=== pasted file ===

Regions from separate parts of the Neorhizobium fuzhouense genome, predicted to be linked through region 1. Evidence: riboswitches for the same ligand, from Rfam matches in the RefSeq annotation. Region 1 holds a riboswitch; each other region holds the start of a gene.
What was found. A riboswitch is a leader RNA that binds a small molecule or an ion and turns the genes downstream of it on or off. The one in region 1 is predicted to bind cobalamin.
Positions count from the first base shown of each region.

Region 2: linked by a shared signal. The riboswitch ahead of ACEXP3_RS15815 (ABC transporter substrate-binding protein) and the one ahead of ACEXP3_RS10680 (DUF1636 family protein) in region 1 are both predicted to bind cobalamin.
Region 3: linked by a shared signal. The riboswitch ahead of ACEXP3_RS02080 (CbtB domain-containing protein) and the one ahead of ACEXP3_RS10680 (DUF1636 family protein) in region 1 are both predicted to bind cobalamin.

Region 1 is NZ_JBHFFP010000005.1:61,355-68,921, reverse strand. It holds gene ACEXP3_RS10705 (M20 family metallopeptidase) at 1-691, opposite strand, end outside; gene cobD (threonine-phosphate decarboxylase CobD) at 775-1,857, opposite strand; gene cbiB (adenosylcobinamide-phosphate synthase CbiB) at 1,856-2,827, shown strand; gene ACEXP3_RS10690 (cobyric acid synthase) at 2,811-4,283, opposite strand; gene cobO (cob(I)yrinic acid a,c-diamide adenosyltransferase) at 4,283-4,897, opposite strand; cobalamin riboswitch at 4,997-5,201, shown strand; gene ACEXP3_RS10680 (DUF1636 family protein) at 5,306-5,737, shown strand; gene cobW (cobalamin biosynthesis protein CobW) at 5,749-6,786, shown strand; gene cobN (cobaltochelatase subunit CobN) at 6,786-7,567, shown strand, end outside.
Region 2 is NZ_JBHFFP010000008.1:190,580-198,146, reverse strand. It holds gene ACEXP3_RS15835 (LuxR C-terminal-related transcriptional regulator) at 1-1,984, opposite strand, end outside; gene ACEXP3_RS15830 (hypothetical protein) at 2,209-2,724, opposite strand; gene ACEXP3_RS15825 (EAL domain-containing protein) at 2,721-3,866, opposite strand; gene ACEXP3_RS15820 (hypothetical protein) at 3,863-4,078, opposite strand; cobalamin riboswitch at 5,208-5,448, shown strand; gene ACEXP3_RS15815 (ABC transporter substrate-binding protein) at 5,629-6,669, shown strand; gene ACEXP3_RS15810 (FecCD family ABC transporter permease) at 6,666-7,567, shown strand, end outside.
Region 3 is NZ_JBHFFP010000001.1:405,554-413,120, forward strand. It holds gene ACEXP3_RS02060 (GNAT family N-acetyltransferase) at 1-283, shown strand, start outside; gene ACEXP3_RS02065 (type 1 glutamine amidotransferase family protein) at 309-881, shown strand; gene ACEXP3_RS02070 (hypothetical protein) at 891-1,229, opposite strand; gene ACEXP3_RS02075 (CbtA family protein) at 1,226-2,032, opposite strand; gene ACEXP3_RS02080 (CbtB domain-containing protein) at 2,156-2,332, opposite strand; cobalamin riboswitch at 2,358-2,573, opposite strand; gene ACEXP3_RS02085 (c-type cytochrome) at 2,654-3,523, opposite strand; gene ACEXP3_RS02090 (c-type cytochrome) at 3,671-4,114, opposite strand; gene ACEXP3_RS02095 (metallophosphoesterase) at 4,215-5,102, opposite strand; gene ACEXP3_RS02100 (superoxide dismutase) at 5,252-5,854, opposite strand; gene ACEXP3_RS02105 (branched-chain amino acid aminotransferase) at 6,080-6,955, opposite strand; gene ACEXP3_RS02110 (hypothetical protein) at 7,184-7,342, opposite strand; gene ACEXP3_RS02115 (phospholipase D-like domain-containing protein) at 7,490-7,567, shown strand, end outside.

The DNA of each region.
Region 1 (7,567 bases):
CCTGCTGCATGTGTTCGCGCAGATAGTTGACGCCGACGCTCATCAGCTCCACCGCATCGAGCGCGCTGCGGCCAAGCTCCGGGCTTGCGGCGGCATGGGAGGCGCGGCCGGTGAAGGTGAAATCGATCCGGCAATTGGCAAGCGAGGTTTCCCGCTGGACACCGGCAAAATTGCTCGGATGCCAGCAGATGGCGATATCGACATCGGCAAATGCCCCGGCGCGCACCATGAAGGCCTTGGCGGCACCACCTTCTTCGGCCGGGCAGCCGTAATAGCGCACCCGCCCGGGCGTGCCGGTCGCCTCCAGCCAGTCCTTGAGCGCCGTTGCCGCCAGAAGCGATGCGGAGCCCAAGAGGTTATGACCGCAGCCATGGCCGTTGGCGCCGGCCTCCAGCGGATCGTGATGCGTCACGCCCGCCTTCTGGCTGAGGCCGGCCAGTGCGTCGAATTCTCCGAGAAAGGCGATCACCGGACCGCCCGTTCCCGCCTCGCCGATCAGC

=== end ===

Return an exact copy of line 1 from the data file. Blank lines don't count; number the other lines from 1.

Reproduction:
Regions from separate parts of the Neorhizobium fuzhouense genome, predicted to be linked through region 1. Evidence: riboswitches for the same ligand, from Rfam matches in the RefSeq annotation. Region 1 holds a riboswitch; each other region holds the start of a gene.